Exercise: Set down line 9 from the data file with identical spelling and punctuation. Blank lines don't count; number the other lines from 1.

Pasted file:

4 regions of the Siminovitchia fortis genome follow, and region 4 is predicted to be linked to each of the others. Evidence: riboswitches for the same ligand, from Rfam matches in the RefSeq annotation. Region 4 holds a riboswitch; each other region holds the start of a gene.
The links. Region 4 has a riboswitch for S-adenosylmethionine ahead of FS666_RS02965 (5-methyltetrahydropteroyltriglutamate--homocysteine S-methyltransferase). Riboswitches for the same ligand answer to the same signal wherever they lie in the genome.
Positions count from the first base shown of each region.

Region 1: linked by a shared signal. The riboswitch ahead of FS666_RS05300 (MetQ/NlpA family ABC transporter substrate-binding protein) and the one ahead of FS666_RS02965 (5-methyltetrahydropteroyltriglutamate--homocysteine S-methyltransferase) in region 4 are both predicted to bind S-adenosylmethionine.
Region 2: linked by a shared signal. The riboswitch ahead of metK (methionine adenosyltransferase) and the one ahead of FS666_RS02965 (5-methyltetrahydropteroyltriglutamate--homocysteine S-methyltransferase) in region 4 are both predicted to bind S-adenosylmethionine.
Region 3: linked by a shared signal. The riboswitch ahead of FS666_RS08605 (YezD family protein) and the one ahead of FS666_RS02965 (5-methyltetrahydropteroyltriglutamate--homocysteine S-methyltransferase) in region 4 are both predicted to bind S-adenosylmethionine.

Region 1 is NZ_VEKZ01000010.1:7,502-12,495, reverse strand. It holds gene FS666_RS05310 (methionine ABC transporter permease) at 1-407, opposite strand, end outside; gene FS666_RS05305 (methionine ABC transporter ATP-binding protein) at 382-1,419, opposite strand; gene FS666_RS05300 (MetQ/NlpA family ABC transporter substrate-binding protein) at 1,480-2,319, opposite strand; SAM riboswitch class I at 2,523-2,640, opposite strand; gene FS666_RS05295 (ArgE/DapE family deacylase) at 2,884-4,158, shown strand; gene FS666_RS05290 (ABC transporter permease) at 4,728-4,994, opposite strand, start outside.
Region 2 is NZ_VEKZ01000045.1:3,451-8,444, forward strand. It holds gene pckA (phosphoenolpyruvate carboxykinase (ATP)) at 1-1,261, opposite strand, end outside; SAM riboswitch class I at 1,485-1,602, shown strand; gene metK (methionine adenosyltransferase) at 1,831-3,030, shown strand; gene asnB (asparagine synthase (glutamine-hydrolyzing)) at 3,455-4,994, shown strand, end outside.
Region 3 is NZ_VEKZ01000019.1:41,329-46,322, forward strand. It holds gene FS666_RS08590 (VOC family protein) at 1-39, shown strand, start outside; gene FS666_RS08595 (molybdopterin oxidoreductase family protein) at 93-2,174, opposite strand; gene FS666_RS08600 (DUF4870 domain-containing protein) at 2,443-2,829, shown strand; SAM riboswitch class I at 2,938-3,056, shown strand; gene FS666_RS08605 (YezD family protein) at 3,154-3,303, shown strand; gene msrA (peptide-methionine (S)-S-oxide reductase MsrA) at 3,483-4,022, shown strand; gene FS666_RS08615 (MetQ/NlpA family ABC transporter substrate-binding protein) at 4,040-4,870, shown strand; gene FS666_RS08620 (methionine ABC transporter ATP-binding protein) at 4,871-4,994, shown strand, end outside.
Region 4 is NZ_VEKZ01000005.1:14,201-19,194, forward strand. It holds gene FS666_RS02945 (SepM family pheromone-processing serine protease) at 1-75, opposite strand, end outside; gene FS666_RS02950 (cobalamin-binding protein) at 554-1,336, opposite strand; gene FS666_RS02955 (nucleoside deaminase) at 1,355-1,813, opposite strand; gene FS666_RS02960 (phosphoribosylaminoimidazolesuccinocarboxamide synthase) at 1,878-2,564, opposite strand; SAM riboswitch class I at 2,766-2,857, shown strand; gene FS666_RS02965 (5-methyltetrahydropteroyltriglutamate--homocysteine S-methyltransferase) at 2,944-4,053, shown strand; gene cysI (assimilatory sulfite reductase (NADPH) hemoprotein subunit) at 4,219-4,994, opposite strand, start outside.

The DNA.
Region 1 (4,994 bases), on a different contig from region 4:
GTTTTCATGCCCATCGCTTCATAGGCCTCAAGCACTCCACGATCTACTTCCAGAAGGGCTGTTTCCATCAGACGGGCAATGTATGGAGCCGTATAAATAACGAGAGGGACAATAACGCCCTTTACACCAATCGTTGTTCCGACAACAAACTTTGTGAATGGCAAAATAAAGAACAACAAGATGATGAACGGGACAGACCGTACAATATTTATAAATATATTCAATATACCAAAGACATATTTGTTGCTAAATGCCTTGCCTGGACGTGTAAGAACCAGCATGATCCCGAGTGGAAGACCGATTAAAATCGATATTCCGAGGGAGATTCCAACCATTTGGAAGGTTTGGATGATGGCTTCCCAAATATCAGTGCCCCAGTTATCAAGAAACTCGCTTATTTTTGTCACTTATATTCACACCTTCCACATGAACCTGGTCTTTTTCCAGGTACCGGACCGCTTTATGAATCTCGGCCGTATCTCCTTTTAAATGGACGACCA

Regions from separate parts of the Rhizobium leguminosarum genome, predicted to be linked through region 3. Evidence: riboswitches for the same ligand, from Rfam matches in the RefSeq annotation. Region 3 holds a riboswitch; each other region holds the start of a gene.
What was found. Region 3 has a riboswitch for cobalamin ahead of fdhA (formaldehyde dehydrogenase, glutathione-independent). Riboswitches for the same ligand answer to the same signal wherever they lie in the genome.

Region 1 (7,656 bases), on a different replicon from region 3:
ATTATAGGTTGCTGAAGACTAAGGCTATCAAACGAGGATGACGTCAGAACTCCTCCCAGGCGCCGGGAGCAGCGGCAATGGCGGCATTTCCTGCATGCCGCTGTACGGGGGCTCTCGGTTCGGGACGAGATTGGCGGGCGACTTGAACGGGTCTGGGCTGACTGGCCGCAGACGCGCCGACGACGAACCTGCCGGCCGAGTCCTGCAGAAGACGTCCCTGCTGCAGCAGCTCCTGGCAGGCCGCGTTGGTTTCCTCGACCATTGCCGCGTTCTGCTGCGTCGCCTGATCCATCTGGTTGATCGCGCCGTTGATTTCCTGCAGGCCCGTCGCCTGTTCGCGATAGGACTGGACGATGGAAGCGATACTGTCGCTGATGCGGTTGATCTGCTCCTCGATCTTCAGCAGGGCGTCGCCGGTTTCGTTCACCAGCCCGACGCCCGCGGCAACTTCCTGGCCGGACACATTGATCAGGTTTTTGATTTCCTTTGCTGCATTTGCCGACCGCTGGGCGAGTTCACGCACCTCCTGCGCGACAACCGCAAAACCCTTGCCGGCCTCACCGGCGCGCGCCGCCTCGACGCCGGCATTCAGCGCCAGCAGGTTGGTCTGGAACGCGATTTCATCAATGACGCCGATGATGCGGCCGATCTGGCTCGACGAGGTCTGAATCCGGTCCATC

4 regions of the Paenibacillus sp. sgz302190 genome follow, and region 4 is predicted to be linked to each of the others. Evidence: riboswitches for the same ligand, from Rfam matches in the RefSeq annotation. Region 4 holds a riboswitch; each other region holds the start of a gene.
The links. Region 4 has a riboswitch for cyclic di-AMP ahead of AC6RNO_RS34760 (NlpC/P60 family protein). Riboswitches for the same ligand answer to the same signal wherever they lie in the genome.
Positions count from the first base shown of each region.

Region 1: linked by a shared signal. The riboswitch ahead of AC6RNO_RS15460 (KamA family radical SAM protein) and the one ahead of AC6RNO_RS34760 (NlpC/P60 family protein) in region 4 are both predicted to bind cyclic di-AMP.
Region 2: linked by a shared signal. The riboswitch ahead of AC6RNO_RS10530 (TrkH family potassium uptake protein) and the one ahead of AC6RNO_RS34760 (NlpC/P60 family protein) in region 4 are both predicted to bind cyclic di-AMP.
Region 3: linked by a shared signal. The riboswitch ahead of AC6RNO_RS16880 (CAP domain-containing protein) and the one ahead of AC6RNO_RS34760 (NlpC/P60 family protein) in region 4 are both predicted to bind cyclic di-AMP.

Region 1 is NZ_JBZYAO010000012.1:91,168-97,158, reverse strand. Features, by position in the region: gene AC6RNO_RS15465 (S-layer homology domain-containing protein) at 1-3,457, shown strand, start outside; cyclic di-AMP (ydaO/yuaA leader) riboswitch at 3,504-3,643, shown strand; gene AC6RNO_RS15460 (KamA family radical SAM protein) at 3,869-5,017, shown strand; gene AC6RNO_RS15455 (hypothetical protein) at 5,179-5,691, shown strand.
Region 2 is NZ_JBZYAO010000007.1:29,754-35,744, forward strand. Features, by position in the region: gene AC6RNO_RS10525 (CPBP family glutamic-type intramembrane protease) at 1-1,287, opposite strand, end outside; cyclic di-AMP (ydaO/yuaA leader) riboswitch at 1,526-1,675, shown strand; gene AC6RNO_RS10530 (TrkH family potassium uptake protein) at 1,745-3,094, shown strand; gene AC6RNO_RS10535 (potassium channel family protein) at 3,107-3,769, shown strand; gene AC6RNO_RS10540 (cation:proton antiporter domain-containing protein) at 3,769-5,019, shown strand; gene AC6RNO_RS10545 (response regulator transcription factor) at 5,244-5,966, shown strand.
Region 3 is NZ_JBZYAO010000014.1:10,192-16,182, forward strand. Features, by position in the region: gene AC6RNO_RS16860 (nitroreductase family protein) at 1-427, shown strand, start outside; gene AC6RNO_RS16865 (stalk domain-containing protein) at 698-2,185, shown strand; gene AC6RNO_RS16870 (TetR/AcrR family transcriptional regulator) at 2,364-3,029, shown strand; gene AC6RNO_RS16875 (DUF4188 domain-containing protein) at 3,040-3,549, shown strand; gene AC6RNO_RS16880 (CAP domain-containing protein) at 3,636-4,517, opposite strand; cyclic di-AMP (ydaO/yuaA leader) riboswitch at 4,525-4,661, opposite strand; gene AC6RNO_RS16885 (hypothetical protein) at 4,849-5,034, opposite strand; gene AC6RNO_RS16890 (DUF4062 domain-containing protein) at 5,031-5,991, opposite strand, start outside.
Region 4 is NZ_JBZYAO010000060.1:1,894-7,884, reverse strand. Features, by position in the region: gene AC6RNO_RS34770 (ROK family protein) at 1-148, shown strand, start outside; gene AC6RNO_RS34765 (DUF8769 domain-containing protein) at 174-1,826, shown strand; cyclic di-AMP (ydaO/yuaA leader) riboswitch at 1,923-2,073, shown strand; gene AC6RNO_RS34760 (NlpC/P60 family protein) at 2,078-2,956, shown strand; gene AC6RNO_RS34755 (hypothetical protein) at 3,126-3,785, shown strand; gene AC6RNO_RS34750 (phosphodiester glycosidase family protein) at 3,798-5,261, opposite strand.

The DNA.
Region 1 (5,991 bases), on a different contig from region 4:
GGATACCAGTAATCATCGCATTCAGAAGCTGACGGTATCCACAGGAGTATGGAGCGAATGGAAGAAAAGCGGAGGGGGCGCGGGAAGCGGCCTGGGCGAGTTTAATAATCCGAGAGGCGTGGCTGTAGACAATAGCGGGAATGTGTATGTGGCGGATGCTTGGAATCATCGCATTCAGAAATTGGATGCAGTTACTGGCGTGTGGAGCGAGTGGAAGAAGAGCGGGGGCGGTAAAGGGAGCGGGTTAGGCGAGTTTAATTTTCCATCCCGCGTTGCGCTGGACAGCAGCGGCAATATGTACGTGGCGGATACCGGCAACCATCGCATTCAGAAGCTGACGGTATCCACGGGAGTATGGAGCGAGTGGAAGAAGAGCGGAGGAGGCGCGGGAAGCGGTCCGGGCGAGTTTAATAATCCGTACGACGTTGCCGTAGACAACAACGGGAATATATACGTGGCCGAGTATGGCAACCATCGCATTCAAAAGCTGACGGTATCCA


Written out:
Region 3 is NZ_VEKZ01000019.1:41,329-46,322, forward strand. It holds gene FS666_RS08590 (VOC family protein) at 1-39, shown strand, start outside; gene FS666_RS08595 (molybdopterin oxidoreductase family protein) at 93-2,174, opposite strand; gene FS666_RS08600 (DUF4870 domain-containing protein) at 2,443-2,829, shown strand; SAM riboswitch class I at 2,938-3,056, shown strand; gene FS666_RS08605 (YezD family protein) at 3,154-3,303, shown strand; gene msrA (peptide-methionine (S)-S-oxide reductase MsrA) at 3,483-4,022, shown strand; gene FS666_RS08615 (MetQ/NlpA family ABC transporter substrate-binding protein) at 4,040-4,870, shown strand; gene FS666_RS08620 (methionine ABC transporter ATP-binding protein) at 4,871-4,994, shown strand, end outside.